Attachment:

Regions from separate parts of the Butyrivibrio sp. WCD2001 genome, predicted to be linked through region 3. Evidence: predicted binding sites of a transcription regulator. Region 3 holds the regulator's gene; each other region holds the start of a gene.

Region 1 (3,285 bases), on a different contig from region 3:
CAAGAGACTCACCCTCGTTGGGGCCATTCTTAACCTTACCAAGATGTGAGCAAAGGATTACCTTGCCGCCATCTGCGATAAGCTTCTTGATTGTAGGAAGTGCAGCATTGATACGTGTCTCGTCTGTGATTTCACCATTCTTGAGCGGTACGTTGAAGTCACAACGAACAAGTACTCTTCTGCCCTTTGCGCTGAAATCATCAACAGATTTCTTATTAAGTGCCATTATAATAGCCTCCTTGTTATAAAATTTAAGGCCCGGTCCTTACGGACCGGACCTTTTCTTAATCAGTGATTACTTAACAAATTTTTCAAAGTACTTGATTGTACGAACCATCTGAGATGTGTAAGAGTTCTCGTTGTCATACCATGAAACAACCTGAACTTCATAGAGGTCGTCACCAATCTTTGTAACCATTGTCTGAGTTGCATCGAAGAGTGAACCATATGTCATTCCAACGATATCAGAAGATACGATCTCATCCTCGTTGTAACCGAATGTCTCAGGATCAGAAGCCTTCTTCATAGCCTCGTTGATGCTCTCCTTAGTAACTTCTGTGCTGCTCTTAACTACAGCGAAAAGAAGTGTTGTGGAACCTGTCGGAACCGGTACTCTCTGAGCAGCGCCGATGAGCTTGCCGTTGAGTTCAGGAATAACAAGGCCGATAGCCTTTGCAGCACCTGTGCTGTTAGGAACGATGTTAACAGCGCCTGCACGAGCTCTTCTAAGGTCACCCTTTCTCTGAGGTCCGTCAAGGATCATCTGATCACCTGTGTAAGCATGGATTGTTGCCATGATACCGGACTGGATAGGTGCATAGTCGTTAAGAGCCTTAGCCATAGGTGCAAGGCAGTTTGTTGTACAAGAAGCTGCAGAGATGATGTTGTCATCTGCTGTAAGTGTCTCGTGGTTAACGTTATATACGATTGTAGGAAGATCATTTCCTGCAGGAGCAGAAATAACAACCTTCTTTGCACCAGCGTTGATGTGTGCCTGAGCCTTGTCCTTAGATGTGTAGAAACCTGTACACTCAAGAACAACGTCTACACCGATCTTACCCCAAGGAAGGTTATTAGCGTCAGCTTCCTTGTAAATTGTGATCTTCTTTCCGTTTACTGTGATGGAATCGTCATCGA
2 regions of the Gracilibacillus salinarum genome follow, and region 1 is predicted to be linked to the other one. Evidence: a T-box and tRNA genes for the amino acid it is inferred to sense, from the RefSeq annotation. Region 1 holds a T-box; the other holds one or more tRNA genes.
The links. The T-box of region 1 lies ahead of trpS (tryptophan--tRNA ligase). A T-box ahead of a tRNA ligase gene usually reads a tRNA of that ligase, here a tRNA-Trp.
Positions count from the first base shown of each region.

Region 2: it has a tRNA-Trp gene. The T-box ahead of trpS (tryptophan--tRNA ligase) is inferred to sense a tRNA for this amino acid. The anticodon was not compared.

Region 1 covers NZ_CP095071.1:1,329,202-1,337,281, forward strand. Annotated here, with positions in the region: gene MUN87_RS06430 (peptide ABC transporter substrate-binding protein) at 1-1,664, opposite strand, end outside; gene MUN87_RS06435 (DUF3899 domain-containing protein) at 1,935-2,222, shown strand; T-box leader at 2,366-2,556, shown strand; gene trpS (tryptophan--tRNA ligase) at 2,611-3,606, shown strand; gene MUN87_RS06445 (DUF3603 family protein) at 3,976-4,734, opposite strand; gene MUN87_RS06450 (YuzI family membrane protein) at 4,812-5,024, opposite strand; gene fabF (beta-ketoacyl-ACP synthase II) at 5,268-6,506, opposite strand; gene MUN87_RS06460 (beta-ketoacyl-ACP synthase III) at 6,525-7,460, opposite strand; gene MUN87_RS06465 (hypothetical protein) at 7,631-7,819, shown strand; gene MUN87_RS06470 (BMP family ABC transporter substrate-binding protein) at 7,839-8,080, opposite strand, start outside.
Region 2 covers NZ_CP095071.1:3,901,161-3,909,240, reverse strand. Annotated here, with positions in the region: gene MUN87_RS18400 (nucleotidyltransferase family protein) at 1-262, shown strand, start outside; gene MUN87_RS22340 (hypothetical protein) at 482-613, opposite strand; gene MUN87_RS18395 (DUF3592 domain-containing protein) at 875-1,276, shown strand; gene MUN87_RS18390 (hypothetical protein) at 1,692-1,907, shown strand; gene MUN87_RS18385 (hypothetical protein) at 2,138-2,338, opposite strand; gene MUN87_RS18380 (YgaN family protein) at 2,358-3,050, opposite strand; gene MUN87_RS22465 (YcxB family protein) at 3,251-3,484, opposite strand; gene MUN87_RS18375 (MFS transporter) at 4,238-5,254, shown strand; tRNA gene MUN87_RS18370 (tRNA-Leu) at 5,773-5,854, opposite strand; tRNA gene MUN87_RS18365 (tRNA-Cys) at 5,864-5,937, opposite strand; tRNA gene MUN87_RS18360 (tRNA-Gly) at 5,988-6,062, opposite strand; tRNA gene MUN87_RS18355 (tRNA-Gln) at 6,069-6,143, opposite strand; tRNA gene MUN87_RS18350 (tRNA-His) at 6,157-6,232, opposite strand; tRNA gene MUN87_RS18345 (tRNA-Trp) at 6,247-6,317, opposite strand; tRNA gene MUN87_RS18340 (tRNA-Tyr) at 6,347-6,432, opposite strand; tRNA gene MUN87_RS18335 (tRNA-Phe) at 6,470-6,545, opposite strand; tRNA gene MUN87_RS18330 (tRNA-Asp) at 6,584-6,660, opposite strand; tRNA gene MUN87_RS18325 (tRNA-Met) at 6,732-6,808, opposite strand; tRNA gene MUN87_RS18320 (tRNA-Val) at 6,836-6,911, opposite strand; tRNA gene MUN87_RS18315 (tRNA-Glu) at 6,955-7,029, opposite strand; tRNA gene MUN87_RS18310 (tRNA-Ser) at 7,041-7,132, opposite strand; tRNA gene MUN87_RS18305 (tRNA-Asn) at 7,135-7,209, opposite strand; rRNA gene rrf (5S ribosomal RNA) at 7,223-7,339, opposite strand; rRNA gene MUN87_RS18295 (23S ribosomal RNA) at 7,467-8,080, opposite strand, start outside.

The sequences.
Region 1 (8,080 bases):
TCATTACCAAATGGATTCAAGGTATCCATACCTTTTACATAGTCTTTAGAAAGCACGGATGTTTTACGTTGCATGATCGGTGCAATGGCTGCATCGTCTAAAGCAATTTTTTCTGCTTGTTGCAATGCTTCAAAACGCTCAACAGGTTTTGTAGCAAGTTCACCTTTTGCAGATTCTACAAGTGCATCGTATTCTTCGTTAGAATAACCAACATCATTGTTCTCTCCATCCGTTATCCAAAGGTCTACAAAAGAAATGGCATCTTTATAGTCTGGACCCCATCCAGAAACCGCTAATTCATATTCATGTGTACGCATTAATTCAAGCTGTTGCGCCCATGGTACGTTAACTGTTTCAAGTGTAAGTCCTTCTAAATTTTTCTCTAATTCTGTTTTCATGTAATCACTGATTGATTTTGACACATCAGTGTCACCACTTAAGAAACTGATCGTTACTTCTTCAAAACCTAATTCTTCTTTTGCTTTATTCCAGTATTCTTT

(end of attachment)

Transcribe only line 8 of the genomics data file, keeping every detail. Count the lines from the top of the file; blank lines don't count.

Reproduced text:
Region 1 covers NZ_CP095071.1:1,329,202-1,337,281, forward strand. Annotated here, with positions in the region: gene MUN87_RS06430 (peptide ABC transporter substrate-binding protein) at 1-1,664, opposite strand, end outside; gene MUN87_RS06435 (DUF3899 domain-containing protein) at 1,935-2,222, shown strand; T-box leader at 2,366-2,556, shown strand; gene trpS (tryptophan--tRNA ligase) at 2,611-3,606, shown strand; gene MUN87_RS06445 (DUF3603 family protein) at 3,976-4,734, opposite strand; gene MUN87_RS06450 (YuzI family membrane protein) at 4,812-5,024, opposite strand; gene fabF (beta-ketoacyl-ACP synthase II) at 5,268-6,506, opposite strand; gene MUN87_RS06460 (beta-ketoacyl-ACP synthase III) at 6,525-7,460, opposite strand; gene MUN87_RS06465 (hypothetical protein) at 7,631-7,819, shown strand; gene MUN87_RS06470 (BMP family ABC transporter substrate-binding protein) at 7,839-8,080, opposite strand, start outside.